Have you noticed there seem to be more and more pop-up and other ads while you are browsing the internet? Your Mac may be infected with adware. Fortunately, there is something you can do about this annoying scourge.
The line between adware, usually just annoying, and malware, usually destructive, is becoming blurred. Multiple adware infections and/or aggressive adware can compromise the operation of your Mac as badly as malware that is actually designed to disrupt your computer use.
Adware has been a plague in the Windows world for years. Recently it seems to be proliferating on the Mac, but Apple is not yet taking very aggressive steps to curb it. True, they did recently block one of the more pernicious adware apps, Downlite. They also do have a Support Document with instructions for manually removing many forms of Adware. Good luck with that. The steps they list constitute a half-day project.
There is a much better way. It is a free app (donations accepted) called AdwareMedic which finds and removes all known adware. This tool is good. So good, that some adware was actually blocking the download of AdwareMedic!
I just happened across AdwareMedic and thought I would try it, even though I was sure, being a cautious and careful web surfer, that I did not have an Adware problem. Guess what? I had two Adware apps on my iMac.
So how do you get infected with Adware? Most of the time it is bundled with other software. When you download an app, the adware is downloaded and installed along with it. Sometimes you are even notified that the adware is going to be installed. However, that notification is usually buried somewhere in the License Agreement. Come on, who has time to read those things? The best way to avoid getting adware along with a legitimate app is to only download from the App Store or directly from the developer’s site. Avoid third-party download sources. Softonic and Download.com are two big offenders. I avoid even well-know sites like MacUser and CNET.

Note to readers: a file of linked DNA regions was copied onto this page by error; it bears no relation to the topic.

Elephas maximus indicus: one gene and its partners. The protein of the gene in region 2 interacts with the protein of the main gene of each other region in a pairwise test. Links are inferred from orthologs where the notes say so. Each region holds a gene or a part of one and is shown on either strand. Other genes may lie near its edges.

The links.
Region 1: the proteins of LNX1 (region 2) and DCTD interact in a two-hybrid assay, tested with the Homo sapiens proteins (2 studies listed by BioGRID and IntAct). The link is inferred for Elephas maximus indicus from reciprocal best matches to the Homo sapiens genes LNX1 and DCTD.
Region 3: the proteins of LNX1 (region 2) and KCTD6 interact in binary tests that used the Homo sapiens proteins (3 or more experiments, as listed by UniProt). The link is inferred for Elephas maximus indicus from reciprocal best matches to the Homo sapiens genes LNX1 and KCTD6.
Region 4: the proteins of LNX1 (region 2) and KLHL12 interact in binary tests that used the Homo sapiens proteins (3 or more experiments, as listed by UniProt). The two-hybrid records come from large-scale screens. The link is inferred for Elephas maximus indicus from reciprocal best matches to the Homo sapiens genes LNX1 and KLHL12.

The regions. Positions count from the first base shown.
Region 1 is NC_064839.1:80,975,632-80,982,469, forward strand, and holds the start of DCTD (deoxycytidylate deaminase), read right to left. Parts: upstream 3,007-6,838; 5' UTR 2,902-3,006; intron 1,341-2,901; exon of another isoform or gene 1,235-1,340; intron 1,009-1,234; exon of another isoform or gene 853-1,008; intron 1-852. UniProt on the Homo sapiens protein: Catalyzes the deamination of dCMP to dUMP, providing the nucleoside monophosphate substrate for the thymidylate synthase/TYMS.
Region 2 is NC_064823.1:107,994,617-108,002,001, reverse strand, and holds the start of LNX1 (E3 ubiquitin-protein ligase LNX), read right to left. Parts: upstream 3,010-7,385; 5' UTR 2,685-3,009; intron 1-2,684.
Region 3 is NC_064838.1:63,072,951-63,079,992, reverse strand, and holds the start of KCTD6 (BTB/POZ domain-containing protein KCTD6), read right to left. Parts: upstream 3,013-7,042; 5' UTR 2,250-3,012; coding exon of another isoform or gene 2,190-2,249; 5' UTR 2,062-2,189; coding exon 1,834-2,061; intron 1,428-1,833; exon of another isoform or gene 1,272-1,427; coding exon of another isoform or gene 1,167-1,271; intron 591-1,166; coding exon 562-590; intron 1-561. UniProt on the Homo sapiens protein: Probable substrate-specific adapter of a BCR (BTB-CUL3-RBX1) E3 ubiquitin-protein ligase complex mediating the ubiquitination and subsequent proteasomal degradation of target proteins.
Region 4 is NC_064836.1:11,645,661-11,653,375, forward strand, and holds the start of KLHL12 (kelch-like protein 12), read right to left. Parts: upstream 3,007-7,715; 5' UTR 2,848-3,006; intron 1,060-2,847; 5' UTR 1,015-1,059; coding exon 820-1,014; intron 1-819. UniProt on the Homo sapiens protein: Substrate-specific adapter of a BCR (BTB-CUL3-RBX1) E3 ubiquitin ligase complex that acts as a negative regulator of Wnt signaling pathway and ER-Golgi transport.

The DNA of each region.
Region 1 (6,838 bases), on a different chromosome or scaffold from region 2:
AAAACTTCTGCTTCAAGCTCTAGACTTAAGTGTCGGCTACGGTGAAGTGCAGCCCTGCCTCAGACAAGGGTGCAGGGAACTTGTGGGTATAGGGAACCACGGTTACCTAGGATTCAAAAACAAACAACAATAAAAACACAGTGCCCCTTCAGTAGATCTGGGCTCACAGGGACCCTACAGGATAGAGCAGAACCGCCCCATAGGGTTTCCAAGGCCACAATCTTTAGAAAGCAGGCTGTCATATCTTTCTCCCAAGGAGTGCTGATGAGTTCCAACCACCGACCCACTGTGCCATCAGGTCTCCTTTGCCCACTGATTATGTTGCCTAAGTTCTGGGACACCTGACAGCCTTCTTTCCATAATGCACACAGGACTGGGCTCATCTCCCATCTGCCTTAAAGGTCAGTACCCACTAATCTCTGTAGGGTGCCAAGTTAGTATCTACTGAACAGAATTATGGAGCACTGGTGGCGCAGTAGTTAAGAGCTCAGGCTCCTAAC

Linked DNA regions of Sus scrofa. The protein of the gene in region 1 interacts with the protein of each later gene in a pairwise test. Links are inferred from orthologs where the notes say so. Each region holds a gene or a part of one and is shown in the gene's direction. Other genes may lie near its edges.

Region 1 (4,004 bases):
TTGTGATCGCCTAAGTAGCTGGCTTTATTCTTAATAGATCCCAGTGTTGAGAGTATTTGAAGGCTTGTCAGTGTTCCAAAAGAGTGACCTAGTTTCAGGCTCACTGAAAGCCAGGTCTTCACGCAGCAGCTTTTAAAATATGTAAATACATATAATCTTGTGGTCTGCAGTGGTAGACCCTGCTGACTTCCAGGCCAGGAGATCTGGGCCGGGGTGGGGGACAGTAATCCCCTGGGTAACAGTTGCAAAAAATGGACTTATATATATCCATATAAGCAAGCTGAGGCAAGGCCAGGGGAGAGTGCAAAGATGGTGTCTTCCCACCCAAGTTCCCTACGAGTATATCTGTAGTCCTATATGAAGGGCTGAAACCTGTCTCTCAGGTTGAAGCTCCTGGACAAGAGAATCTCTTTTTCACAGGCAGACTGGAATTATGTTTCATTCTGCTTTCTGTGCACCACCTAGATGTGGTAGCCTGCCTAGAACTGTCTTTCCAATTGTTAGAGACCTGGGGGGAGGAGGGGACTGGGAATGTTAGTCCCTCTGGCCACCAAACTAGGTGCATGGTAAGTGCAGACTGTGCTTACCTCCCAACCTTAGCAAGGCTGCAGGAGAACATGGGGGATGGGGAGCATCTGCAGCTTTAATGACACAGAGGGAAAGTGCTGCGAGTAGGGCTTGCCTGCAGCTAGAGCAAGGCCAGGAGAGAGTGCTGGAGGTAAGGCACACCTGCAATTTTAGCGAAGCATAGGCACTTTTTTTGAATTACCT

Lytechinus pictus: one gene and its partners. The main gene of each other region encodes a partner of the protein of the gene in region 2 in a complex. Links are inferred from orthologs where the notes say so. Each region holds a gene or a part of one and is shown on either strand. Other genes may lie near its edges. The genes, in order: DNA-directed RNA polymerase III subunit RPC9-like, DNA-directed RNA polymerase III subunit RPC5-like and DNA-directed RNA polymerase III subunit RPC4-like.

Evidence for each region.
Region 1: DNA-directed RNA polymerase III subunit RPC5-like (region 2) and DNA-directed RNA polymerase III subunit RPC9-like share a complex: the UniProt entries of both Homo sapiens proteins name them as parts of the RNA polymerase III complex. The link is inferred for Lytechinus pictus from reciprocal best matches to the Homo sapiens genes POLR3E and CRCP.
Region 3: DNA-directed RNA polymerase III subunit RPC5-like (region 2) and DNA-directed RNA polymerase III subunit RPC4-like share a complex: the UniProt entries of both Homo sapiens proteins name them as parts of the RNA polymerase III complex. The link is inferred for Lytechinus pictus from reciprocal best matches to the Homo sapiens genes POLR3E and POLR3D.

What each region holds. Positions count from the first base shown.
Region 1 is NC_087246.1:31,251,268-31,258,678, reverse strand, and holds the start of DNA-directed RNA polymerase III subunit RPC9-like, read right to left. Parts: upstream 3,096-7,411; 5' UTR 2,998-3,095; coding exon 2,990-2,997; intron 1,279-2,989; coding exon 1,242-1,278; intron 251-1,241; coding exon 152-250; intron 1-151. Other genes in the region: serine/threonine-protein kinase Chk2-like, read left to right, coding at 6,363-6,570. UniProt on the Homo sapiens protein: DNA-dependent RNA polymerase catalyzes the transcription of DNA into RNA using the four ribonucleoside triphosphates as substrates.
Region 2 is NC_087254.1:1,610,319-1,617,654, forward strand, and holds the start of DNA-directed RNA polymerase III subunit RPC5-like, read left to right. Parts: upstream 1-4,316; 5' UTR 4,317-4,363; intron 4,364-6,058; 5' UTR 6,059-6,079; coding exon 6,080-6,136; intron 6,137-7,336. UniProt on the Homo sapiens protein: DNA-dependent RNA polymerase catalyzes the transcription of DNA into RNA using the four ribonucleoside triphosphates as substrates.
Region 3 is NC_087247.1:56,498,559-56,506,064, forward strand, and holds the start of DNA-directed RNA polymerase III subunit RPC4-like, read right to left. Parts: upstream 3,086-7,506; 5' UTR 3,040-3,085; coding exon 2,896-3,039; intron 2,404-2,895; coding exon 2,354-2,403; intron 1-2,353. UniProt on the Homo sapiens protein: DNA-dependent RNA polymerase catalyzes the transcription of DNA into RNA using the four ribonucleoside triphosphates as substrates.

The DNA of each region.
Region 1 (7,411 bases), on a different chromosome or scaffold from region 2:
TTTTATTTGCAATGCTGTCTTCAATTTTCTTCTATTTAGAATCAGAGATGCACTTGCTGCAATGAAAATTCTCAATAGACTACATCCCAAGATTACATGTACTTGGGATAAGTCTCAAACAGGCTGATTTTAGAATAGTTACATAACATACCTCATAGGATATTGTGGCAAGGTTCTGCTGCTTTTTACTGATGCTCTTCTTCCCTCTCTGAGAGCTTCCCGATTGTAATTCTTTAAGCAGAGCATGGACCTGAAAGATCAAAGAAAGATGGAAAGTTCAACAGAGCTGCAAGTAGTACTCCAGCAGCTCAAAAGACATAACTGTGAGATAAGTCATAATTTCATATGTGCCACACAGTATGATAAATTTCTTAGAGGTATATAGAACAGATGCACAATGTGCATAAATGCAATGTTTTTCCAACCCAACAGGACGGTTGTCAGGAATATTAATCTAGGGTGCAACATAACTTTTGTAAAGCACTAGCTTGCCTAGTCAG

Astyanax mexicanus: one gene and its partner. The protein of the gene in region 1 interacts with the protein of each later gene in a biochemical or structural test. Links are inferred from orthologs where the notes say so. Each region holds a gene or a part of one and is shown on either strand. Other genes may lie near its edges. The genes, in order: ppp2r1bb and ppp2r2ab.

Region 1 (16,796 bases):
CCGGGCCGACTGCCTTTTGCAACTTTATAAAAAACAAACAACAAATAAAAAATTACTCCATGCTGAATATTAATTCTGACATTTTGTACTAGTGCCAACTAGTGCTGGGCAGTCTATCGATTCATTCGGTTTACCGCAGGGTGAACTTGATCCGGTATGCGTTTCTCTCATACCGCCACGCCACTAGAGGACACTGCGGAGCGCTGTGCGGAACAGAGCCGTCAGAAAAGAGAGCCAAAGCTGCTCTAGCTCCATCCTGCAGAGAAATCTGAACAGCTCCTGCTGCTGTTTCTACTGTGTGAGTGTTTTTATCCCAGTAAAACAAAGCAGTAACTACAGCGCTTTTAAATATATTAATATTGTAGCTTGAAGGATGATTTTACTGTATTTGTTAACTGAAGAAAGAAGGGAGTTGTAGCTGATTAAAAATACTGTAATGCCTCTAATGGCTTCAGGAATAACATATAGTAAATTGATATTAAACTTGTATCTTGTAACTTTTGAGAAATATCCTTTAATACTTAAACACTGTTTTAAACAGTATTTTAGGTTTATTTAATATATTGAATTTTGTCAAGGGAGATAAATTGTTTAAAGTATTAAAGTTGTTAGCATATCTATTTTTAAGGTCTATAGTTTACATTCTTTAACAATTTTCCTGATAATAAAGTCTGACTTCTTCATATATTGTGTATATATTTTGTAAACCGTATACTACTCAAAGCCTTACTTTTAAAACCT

While I am venting about intrusive ads, let me bring up another example. Ads in streaming TV. I watched an episode of Modern Family on ABC streaming last night and there were 16 ads in the half hour program. It is ironic that a few years ago network executives were very reluctant to let people stream current TV shows for free and they restricted streaming to mostly old shows. Then about 2 years ago the geniuses at ABC, NBC etc. finally realized that this was a way to force people to watch their ads. Unlike recording on your TiVO and fast forwarding through the ads, streaming video locks you into the ads. At least I haven’t found a way to get around it short of streaming to my Mac, making a ScreenFlow recording, then playing it back and fast-forwarding through the ads. Way too complicated.